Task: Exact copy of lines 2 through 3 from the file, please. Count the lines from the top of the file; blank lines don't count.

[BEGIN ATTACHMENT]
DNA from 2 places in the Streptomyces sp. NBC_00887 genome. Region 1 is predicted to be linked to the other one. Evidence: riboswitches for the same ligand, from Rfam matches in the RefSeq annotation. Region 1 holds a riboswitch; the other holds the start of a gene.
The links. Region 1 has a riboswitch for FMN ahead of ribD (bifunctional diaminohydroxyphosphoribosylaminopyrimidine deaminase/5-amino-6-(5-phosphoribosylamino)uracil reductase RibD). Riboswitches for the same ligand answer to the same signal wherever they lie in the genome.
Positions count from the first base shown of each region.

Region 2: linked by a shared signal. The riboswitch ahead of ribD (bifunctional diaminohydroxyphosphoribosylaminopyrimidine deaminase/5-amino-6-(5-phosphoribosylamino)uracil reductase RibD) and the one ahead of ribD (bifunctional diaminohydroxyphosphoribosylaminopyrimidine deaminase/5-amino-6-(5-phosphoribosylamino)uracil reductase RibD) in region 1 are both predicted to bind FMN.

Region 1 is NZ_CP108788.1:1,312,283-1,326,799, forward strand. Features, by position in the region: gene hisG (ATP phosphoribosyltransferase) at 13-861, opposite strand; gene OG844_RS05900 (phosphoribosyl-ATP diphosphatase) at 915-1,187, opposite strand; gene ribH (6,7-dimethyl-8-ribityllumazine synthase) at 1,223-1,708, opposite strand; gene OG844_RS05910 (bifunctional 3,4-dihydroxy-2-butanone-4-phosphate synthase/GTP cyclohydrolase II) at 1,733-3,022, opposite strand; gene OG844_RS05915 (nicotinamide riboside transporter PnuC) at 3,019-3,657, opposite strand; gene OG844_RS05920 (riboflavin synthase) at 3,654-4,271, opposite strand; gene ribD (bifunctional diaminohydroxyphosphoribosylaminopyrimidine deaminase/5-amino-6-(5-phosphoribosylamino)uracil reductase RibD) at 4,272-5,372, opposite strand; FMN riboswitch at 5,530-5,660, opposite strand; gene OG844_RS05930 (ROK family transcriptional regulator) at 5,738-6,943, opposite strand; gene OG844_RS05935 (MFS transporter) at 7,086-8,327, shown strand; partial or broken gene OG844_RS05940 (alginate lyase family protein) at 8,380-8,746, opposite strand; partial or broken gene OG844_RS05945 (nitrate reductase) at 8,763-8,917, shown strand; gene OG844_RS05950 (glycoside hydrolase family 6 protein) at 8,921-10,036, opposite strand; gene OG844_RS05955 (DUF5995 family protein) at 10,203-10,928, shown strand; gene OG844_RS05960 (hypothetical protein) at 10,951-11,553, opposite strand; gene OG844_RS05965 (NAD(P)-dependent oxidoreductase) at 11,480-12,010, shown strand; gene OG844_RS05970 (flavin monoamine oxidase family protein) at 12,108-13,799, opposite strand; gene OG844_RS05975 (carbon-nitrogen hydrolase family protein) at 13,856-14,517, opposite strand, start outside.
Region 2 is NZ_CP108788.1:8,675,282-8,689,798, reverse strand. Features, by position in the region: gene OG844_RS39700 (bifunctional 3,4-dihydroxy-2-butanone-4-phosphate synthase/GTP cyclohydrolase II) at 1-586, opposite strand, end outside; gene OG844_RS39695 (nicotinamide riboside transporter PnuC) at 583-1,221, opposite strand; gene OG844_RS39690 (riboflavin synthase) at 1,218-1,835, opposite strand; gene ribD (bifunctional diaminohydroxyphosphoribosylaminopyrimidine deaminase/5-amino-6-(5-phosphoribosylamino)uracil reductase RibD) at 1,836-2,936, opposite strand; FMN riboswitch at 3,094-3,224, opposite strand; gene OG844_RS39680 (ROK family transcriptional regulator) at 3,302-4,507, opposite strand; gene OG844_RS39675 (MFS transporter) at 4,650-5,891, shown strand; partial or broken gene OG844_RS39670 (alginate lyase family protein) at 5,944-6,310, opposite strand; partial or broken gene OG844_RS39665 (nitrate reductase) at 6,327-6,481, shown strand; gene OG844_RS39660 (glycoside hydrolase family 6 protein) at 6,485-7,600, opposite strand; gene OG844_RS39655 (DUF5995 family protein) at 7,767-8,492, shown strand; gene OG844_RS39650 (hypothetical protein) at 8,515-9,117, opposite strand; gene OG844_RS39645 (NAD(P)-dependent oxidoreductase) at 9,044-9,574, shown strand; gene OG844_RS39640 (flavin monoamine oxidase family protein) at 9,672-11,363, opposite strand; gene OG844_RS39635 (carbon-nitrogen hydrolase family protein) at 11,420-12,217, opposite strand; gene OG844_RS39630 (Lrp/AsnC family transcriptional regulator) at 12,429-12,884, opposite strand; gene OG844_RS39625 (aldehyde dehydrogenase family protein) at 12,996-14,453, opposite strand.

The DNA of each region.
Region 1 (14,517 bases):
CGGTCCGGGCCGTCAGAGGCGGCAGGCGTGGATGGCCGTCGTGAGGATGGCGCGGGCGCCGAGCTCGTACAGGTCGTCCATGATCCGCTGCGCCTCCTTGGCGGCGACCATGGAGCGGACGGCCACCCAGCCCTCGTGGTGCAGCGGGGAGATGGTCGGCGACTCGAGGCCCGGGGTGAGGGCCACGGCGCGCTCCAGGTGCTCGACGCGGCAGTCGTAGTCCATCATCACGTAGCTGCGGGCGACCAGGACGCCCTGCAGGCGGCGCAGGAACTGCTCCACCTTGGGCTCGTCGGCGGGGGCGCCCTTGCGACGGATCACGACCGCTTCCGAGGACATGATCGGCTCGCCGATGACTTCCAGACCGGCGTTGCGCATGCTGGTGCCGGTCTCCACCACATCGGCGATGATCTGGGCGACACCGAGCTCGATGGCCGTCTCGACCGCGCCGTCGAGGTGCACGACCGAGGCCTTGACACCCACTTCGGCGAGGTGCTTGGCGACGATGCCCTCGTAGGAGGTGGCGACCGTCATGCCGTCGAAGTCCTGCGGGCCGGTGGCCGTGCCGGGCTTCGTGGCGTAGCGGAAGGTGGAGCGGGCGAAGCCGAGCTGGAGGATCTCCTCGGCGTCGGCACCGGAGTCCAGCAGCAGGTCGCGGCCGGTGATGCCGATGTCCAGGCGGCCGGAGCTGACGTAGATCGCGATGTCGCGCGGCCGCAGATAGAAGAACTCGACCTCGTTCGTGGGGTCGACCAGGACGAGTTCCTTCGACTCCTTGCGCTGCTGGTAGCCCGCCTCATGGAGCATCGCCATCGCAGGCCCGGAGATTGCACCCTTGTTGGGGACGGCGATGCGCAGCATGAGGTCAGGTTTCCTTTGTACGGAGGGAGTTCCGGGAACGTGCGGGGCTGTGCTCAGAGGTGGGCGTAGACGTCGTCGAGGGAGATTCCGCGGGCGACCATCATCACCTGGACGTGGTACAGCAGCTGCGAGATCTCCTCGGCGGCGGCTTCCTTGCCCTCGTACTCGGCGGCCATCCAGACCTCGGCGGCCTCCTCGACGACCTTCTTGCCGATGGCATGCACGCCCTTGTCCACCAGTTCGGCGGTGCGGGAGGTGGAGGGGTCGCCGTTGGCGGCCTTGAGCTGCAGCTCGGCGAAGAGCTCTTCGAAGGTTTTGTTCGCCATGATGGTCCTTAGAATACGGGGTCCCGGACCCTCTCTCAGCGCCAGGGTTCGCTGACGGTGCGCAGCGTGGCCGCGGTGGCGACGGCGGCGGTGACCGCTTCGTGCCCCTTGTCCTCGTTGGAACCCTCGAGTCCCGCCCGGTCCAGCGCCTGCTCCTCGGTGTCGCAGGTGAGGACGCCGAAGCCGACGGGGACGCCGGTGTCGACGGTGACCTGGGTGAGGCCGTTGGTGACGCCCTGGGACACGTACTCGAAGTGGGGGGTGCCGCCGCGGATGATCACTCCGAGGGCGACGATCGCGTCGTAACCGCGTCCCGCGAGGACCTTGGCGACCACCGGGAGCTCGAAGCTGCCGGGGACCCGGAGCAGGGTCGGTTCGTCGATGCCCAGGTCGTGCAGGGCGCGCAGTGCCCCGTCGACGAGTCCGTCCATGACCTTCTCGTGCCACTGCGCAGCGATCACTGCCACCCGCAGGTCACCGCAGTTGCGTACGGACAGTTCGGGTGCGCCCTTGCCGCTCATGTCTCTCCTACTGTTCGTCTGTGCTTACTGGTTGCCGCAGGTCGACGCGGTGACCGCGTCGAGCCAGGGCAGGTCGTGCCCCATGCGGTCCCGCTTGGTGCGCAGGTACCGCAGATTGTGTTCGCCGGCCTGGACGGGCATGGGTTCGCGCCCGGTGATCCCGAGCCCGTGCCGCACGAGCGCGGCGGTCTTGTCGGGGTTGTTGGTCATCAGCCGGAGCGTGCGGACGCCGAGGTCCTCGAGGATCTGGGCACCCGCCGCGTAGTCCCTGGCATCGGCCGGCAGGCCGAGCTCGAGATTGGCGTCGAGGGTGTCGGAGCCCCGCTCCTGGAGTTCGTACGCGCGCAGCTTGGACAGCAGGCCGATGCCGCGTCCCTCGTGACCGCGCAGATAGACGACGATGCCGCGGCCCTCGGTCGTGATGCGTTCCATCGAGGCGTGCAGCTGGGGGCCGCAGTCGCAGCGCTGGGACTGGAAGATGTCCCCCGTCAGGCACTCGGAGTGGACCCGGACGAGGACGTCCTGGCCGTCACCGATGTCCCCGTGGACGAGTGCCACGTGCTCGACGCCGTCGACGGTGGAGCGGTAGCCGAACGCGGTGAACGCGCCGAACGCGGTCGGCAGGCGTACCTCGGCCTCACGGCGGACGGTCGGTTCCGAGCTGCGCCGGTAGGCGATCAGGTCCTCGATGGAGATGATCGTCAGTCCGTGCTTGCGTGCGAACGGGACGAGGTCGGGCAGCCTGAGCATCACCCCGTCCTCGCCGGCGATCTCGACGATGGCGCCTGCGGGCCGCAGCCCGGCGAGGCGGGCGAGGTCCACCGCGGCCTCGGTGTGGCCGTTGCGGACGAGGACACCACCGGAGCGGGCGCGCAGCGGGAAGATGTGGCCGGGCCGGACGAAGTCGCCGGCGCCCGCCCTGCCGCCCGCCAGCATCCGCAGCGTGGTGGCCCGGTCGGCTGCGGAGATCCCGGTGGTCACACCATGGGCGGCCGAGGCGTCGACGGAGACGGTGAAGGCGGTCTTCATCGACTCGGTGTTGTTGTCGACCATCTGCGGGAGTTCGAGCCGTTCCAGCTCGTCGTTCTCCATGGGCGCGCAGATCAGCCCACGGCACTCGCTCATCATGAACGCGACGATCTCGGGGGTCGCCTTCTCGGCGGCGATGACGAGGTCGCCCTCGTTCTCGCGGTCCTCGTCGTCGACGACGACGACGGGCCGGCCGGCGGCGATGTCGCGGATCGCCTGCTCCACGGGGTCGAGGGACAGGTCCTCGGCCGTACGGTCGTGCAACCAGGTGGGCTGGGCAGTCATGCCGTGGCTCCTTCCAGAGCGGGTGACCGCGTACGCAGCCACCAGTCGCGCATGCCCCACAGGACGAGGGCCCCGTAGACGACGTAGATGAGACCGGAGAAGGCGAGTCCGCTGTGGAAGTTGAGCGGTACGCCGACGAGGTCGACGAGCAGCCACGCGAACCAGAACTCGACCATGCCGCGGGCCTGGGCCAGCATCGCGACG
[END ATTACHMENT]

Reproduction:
The links. Region 1 has a riboswitch for FMN ahead of ribD (bifunctional diaminohydroxyphosphoribosylaminopyrimidine deaminase/5-amino-6-(5-phosphoribosylamino)uracil reductase RibD). Riboswitches for the same ligand answer to the same signal wherever they lie in the genome.
Positions count from the first base shown of each region.